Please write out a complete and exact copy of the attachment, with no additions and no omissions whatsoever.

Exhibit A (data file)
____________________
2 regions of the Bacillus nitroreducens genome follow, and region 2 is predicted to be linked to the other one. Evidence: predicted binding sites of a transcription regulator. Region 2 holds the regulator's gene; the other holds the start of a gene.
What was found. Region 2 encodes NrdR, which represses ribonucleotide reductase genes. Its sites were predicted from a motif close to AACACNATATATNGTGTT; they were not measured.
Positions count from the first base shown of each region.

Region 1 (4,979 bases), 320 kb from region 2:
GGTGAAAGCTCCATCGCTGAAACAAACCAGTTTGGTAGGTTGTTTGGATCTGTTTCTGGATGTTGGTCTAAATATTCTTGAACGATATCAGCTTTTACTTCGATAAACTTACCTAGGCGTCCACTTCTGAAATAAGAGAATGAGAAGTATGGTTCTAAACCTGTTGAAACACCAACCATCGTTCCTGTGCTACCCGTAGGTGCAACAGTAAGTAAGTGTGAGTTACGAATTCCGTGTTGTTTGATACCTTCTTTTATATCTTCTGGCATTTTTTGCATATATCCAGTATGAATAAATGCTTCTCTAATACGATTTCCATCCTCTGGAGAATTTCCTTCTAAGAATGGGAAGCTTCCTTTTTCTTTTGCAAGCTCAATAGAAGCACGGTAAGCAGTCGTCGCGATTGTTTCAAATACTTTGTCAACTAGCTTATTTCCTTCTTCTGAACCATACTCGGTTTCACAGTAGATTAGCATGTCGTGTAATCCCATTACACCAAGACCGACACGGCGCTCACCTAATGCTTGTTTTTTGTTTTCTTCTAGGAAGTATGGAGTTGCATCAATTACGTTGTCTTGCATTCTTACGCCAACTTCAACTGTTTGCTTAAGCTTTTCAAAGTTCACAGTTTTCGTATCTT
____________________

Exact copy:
2 regions of the Bacillus nitroreducens genome follow, and region 2 is predicted to be linked to the other one. Evidence: predicted binding sites of a transcription regulator. Region 2 holds the regulator's gene; the other holds the start of a gene.
What was found. Region 2 encodes NrdR, which represses ribonucleotide reductase genes. Its sites were predicted from a motif close to AACACNATATATNGTGTT; they were not measured.
Positions count from the first base shown of each region.

Region 1 (4,979 bases), 320 kb from region 2:
GGTGAAAGCTCCATCGCTGAAACAAACCAGTTTGGTAGGTTGTTTGGATCTGTTTCTGGATGTTGGTCTAAATATTCTTGAACGATATCAGCTTTTACTTCGATAAACTTACCTAGGCGTCCACTTCTGAAATAAGAGAATGAGAAGTATGGTTCTAAACCTGTTGAAACACCAACCATCGTTCCTGTGCTACCCGTAGGTGCAACAGTAAGTAAGTGTGAGTTACGAATTCCGTGTTGTTTGATACCTTCTTTTATATCTTCTGGCATTTTTTGCATATATCCAGTATGAATAAATGCTTCTCTAATACGATTTCCATCCTCTGGAGAATTTCCTTCTAAGAATGGGAAGCTTCCTTTTTCTTTTGCAAGCTCAATAGAAGCACGGTAAGCAGTCGTCGCGATTGTTTCAAATACTTTGTCAACTAGCTTATTTCCTTCTTCTGAACCATACTCGGTTTCACAGTAGATTAGCATGTCGTGTAATCCCATTACACCAAGACCGACACGGCGCTCACCTAATGCTTGTTTTTTGTTTTCTTCTAGGAAGTATGGAGTTGCATCAATTACGTTGTCTTGCATTCTTACGCCAACTTCAACTGTTTGCTTAAGCTTTTCAAAGTTCACAGTTTTCGTATCTT